In 2011, a Rolex 6062, a rare sought-after gold case calendar watch, was sold for nearly a million dollars. The watch was notable for its case, and it was incredibly oxidized. It barely looked like it was made from gold and had a glimmering presence that would awe-struck anyone.
Two weeks earlier, Sotheby's sold a similar reference but with a gold case that was glimmering under the sun and in the dark. This watch appeared to be in a better condition than the Rolex 6062, but it sold for only $62,500.
So why did the oxidized watch sold thousands of dollars more than the gold case watch? There can be several reasons behind it, but the most prominent reason is that the Rolex 6062 hadn't been polished since it was purchased. The watch showed clear signs of wear and tear, and it might make you wonder why someone would pay more for a watch that looks beaten up? Well, the vintage wristwatch industry has come closer to vintage cars and art pieces. And in these industries, originality is king! Therefore, polishing your wristwatch is a big no-no if you ever plan to sell it.
What Is Watch Polishing?
Polishing a watch refers to removing the original layer of a watch to mask apparent scratches, dents, and scuffs. On the other hand, over-polishing a watch damages its shape and architecture. You might want to avoid polishing your watch if you want to preserve its uniqueness and originality. However, some people prefer to keep their watches in pristine condition and prefer watch polishing.
Why Shouldn't You Polish Your Watch
Besides completely destroying your watch's market worth and resale, you also ruin its original texture and design. When you polish a wristwatch, you naturally remove its original texture and design. This is because polishing adds an extra layer of chemicals that mask wear and tear by covering it with a different texture.
Your watch might look brand new on the surface, but you won't get a penny from it at a pawnshop. An expert watchmaker can tell the difference between an original watch and a polished one. Moreover, polishing materials aren't close to the genuine color and chemical coat. So you are removing an original one-of-a-kind color with a cheap second-hand one.
1. Polishing Alters the Shape of Your Watch
Besides devaluing your watch, polishing can also alter the shape of your watch. Since watch polishing is done through machinery that rubs a brush at a fast speed against your watch, it alters the architecture of your wristwatch. Its prime example can be found on the Watch Guy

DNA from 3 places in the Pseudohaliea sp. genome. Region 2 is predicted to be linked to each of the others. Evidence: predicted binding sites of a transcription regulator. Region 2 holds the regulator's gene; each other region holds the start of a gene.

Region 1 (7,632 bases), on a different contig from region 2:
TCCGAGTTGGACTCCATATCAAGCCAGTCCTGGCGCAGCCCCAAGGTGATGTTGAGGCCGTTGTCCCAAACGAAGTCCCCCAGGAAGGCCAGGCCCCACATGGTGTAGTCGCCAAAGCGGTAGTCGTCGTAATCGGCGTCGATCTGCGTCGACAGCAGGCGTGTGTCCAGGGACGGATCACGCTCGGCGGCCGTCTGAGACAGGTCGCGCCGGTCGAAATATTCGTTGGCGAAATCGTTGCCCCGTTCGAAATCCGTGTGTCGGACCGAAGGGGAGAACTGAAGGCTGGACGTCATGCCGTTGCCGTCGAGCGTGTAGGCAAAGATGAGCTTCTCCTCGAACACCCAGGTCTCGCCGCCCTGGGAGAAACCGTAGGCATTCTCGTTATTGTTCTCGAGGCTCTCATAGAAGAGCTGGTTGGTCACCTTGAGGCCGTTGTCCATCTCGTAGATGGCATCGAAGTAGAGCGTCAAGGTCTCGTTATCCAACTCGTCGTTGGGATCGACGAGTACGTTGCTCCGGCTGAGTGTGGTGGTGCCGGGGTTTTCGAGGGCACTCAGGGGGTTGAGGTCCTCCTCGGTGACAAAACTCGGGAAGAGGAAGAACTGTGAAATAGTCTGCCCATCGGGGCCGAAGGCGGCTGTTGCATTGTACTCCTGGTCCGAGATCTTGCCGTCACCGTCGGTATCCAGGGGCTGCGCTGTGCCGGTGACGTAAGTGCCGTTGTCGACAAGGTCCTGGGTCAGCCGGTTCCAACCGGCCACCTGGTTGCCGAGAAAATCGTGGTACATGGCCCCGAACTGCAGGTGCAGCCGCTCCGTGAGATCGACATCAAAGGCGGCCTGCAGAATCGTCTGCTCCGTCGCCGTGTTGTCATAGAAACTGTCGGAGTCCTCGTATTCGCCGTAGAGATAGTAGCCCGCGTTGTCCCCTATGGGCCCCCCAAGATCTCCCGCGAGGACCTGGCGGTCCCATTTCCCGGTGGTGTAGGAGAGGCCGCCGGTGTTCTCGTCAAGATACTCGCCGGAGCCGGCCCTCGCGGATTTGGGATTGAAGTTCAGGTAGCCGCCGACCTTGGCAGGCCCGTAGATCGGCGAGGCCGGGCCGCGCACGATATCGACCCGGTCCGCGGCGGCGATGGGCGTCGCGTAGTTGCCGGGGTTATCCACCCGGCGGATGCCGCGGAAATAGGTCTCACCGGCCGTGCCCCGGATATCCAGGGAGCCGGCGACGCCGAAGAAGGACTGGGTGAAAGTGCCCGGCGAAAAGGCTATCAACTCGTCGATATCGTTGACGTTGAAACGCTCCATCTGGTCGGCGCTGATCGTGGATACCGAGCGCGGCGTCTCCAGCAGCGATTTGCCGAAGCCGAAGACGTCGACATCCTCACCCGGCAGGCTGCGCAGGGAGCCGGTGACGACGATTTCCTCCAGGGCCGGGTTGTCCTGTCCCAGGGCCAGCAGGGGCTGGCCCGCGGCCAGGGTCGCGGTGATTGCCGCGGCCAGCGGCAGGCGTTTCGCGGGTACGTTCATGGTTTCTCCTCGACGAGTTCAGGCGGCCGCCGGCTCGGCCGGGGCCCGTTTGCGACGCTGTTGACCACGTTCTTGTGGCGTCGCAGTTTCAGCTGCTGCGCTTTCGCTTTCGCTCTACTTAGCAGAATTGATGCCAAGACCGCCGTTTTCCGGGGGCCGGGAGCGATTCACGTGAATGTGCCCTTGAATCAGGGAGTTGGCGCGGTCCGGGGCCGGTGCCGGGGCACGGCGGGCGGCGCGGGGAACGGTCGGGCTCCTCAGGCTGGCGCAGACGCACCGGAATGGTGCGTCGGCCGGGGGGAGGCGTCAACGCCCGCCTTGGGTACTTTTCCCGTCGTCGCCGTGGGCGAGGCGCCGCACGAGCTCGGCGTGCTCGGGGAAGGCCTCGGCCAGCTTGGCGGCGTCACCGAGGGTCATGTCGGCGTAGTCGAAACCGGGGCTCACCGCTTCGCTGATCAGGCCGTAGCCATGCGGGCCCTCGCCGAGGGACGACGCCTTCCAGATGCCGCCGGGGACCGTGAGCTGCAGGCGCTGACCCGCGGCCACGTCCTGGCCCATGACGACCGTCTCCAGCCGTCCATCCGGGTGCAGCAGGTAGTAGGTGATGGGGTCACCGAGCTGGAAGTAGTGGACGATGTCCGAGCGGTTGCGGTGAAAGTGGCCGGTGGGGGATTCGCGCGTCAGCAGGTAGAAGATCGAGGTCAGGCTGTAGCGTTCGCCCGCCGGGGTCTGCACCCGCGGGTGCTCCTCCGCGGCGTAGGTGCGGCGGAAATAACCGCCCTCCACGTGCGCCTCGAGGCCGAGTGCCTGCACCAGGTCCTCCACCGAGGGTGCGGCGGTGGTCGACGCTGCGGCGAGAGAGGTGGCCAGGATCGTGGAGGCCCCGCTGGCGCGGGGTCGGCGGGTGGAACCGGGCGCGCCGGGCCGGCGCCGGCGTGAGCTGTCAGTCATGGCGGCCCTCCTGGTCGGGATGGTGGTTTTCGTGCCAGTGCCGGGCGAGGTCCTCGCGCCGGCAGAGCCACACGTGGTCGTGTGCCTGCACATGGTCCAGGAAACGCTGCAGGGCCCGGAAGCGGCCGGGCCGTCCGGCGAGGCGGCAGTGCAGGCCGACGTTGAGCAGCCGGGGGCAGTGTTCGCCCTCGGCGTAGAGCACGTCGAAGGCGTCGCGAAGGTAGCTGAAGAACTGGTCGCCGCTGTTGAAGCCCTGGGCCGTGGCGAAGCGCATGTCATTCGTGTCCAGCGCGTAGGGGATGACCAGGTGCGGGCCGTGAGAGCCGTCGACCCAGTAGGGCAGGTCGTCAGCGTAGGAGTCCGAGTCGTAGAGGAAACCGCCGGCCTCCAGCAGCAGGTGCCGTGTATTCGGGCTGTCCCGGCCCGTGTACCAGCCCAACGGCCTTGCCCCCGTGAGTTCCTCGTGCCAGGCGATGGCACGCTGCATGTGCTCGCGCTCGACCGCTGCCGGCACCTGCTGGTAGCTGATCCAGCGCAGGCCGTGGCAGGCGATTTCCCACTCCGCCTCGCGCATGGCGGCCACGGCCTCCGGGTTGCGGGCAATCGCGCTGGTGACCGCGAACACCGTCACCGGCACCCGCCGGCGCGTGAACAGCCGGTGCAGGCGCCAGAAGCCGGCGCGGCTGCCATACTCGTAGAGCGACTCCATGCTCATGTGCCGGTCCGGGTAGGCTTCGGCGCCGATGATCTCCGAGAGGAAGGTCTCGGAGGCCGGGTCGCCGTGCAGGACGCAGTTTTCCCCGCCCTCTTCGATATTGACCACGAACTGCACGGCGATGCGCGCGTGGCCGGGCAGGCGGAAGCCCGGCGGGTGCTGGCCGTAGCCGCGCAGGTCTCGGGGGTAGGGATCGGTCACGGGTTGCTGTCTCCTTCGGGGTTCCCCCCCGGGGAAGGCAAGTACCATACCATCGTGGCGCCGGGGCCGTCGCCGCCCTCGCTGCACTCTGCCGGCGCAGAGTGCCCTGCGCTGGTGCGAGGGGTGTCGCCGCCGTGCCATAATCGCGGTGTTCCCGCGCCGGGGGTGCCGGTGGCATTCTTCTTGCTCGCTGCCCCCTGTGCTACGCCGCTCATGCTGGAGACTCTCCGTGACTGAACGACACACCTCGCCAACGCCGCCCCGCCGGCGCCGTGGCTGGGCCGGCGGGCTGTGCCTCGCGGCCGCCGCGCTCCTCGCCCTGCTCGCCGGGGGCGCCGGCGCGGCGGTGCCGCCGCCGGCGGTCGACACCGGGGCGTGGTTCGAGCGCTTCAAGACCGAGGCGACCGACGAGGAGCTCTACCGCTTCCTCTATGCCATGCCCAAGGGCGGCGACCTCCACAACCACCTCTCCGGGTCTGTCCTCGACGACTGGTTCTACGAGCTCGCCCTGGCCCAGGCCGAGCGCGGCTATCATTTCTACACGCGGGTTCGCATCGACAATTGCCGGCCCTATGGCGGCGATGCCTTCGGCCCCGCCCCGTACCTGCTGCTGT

, who shared pictures of his watch after polish and its lugs completely disappeared. The results were shocking, and the watch was no longer as valuable as before. Moreover, the original lines of the watch were completely removed, and the lug became so weak that it would break if the watch got caught into something. For the full story, you can visit the blog post.
2. Over Polishing Will Round Sharp Edges
So you thought it would be a good idea to polish your watch because it has been ages since your watch shined under the sun. Well, you need to think twice before you decide to polish your watch. Because if your watch is over polished, you will risk losing its sharp edges. The edge of the case is a part of your watch's architecture and uniqueness. There are some horror stories online related to watch polishing. Many people have shared their experiences, and most of them are bad.
However, if you still want to polish your watch, you should refer to an experienced watch polishing service. They will take good care of your watch and hopefully not ruin it. Moreover, you shouldn't polish more than once if you want to preserve what is left of your watch after the first polish. Most people believe in polishing their wristwatch every year, which ultimately destroys their watch's shape, color, layer, and architecture.
3. Poor Polishing Could Cause Even More Scratches
Sometimes watch polishing can cause more scratches than it removes. When a watch is polished, its parts are removed and then rubbed against a fast-moving brush. The speed of the brush attached to the polishing machine is so fast that it removes metal when it makes contact. If the watch is over polished or not held steady under the machine, the watch might collect more scratches. It can lead to a devastating loss since you lost the original architecture in hopes of removing scratches and ended up collecting more. It's a nightmare that you can't recover from.
Should I Polish My Watch?
All the information that we shared above explains the downside of polishing your watch. So much so that you will lose thousands of dollars on a gold watch when you decide to sell it as a vintage piece. However, if you still want to polish your watch, then we won't stop you. But in our opinion, watch polishing only ruins your watch beyond repair.
Should I Polish My Stainless Steel Wood Watch?
There isn't much need to polish stainless steel wood watches. Wood looks gorgeous with a few scratches, and the stainless steel part is so minimum that you won't notice any scratches. Plus, stainless steel wood watches age gracefully over time. Their value multiplies and if you take it to a watch service shop, make sure you don't check "watch polishing" because if you do, you might lose the strength of the wood used in your stainless steel wood watch.
If you are looking to stay unique and mysterious, try stainless steel wood watches at Stuniii. Stuniii is one of the leading makers of stainless steel wood watches. We use premium quality material in designing our products. If you are interested in buying a unique watch that leaves a lasting impression, browse our collection of some of the finest stainless steel wood watches online.